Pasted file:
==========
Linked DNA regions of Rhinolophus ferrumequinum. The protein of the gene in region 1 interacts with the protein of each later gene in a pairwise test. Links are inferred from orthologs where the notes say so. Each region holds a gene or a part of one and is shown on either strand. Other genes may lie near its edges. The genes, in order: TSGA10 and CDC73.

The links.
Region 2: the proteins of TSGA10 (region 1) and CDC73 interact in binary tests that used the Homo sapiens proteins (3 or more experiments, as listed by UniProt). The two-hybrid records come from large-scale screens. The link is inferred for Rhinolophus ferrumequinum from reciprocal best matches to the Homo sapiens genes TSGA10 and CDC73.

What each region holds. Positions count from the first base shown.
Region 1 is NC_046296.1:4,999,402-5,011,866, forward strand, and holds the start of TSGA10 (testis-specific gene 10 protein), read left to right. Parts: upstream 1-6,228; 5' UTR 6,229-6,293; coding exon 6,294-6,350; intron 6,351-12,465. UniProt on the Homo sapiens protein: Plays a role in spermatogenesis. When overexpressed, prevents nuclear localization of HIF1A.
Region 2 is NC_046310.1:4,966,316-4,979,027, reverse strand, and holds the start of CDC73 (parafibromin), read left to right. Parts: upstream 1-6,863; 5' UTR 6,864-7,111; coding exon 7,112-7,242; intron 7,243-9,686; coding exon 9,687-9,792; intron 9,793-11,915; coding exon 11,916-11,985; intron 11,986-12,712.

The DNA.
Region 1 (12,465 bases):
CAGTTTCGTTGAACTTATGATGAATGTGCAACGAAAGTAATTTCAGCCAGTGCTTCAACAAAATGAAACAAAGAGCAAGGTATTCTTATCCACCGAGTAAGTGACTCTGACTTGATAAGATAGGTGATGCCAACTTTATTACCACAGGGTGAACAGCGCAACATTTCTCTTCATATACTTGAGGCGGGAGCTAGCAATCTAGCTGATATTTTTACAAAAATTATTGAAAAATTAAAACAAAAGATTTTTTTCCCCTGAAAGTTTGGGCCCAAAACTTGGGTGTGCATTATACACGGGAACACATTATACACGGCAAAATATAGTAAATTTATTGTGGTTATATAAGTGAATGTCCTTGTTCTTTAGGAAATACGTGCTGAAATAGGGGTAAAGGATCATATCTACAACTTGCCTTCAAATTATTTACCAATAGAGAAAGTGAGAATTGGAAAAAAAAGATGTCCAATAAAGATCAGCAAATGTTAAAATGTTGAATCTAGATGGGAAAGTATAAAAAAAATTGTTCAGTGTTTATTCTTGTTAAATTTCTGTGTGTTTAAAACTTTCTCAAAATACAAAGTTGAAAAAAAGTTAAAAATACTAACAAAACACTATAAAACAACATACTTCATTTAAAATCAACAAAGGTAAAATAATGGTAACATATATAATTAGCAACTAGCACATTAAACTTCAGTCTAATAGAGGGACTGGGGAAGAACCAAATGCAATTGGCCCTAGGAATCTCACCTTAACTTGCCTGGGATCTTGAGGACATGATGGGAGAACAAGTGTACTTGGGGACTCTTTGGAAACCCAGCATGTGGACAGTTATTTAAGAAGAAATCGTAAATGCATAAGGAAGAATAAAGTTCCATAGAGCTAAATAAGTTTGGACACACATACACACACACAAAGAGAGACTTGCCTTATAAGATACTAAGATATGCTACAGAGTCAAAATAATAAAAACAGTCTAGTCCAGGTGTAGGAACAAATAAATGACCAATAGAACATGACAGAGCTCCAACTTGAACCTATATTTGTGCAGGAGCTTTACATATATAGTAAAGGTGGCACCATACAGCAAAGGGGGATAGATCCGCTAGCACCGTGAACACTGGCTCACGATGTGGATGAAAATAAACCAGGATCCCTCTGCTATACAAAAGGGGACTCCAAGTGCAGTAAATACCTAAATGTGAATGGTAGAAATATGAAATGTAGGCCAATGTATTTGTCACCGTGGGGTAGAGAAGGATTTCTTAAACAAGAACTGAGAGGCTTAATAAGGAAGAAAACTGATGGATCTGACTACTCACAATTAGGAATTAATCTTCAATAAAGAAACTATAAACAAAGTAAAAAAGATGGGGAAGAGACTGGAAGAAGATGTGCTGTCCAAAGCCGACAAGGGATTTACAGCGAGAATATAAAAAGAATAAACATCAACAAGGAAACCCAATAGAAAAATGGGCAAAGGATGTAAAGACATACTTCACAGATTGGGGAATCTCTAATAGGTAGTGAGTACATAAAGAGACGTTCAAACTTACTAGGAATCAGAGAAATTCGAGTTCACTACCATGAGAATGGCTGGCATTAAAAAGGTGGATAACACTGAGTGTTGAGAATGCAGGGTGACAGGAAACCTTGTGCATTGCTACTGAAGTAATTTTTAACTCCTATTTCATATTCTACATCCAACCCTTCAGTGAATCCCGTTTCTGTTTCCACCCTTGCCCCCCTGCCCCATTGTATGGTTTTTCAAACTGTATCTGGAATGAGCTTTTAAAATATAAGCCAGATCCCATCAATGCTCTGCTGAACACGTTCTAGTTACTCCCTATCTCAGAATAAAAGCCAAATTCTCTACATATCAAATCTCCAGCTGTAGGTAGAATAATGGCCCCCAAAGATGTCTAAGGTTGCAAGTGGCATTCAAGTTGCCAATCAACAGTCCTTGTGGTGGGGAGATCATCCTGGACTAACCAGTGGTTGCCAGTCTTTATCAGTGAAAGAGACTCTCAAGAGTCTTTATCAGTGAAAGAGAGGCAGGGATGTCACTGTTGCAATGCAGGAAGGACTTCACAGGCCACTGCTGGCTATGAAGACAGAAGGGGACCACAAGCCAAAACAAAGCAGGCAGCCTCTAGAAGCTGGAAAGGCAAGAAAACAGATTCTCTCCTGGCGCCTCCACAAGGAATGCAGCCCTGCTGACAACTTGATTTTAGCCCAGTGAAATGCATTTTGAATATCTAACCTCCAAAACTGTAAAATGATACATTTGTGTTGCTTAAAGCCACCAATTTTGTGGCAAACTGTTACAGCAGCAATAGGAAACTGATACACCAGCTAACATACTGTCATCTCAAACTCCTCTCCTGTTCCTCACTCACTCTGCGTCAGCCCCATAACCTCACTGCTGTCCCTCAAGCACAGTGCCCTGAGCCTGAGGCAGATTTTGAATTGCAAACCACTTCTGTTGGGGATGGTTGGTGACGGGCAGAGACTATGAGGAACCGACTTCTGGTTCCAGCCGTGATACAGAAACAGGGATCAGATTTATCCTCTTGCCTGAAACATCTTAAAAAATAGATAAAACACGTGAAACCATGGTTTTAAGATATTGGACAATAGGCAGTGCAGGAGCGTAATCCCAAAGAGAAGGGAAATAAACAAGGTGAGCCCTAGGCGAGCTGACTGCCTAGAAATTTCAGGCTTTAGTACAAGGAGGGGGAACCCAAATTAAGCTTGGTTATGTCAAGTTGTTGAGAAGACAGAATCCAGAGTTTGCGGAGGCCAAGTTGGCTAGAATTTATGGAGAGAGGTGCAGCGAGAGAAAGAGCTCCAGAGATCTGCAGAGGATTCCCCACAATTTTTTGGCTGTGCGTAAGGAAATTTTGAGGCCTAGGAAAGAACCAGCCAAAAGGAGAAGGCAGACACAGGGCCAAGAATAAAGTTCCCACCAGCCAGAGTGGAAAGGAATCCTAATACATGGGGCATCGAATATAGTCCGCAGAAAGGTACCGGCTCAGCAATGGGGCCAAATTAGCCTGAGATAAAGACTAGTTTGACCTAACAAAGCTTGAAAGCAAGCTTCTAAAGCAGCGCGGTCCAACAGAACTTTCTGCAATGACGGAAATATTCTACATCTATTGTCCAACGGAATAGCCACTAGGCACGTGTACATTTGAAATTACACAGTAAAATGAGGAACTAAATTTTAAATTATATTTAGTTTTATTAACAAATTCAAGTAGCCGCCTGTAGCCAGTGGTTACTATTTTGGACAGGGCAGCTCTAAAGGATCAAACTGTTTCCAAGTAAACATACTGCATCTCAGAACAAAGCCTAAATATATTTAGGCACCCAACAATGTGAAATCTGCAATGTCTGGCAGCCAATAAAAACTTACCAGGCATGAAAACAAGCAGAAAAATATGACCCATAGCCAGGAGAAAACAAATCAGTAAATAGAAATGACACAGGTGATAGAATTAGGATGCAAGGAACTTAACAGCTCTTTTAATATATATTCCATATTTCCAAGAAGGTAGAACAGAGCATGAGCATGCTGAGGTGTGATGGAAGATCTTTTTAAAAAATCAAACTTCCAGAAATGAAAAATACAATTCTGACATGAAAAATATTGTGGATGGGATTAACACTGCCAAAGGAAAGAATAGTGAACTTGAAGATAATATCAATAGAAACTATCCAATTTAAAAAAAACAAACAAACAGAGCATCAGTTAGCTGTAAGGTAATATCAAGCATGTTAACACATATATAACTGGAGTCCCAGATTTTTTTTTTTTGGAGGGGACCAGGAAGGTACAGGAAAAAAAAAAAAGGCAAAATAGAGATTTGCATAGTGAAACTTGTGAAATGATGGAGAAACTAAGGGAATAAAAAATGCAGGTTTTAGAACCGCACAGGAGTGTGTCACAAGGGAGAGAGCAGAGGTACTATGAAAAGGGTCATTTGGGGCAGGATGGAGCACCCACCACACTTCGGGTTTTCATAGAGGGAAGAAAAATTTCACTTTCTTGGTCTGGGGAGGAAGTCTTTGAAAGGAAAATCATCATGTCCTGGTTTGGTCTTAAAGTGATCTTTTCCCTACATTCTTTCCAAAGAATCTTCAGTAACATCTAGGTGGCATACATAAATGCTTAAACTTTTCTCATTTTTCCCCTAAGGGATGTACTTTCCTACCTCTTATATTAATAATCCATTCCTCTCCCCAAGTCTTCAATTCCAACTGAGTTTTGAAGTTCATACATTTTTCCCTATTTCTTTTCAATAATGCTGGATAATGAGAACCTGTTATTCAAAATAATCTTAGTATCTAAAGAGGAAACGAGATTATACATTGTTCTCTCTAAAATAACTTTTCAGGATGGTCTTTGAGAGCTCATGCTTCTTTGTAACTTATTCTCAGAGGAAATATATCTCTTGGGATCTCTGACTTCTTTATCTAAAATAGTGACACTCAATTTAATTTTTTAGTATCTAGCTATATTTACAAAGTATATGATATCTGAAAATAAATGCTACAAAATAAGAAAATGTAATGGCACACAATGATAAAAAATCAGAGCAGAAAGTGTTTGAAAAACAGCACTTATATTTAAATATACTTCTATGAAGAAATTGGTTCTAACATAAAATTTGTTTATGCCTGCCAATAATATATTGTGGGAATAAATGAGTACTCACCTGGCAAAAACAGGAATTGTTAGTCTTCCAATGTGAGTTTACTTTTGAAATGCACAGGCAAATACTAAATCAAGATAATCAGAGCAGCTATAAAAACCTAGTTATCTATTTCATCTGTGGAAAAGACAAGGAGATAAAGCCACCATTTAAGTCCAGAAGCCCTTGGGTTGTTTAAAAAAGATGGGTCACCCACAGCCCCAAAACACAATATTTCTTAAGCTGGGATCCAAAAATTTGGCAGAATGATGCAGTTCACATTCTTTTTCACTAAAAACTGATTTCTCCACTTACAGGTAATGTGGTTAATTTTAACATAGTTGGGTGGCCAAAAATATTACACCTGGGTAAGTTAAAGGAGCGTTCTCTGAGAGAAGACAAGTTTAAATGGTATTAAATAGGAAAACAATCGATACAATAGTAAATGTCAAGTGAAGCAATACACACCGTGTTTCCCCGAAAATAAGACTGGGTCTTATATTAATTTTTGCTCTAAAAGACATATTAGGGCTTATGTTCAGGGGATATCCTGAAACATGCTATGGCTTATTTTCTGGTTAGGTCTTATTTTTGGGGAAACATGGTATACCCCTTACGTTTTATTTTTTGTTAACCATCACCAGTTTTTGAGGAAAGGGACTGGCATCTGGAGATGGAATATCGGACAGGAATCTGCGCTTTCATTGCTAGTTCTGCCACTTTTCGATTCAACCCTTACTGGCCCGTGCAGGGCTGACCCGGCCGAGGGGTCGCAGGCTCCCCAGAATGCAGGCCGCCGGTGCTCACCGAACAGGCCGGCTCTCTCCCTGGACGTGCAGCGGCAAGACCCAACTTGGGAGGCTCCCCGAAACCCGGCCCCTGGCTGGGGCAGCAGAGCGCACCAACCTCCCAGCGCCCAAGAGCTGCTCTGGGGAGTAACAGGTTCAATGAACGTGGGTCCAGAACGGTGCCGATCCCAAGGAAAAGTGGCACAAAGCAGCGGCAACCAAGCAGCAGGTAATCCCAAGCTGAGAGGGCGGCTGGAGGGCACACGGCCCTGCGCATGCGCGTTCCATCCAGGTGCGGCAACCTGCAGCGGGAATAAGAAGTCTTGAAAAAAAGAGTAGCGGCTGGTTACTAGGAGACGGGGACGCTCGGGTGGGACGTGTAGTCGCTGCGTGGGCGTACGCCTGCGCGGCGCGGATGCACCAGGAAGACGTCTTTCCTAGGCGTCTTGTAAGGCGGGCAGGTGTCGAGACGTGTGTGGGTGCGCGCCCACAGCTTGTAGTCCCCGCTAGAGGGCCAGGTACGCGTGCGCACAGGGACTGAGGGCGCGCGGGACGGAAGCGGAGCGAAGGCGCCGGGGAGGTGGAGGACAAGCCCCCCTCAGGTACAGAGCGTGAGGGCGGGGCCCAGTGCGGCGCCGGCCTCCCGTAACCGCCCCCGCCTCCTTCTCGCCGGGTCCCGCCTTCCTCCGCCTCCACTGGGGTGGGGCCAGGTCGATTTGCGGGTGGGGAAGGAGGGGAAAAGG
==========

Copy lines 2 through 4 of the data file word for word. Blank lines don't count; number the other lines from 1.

The links.
Region 2: the proteins of TSGA10 (region 1) and CDC73 interact in binary tests that used the Homo sapiens proteins (3 or more experiments, as listed by UniProt). The two-hybrid records come from large-scale screens. The link is inferred for Rhinolophus ferrumequinum from reciprocal best matches to the Homo sapiens genes TSGA10 and CDC73.

What each region holds. Positions count from the first base shown.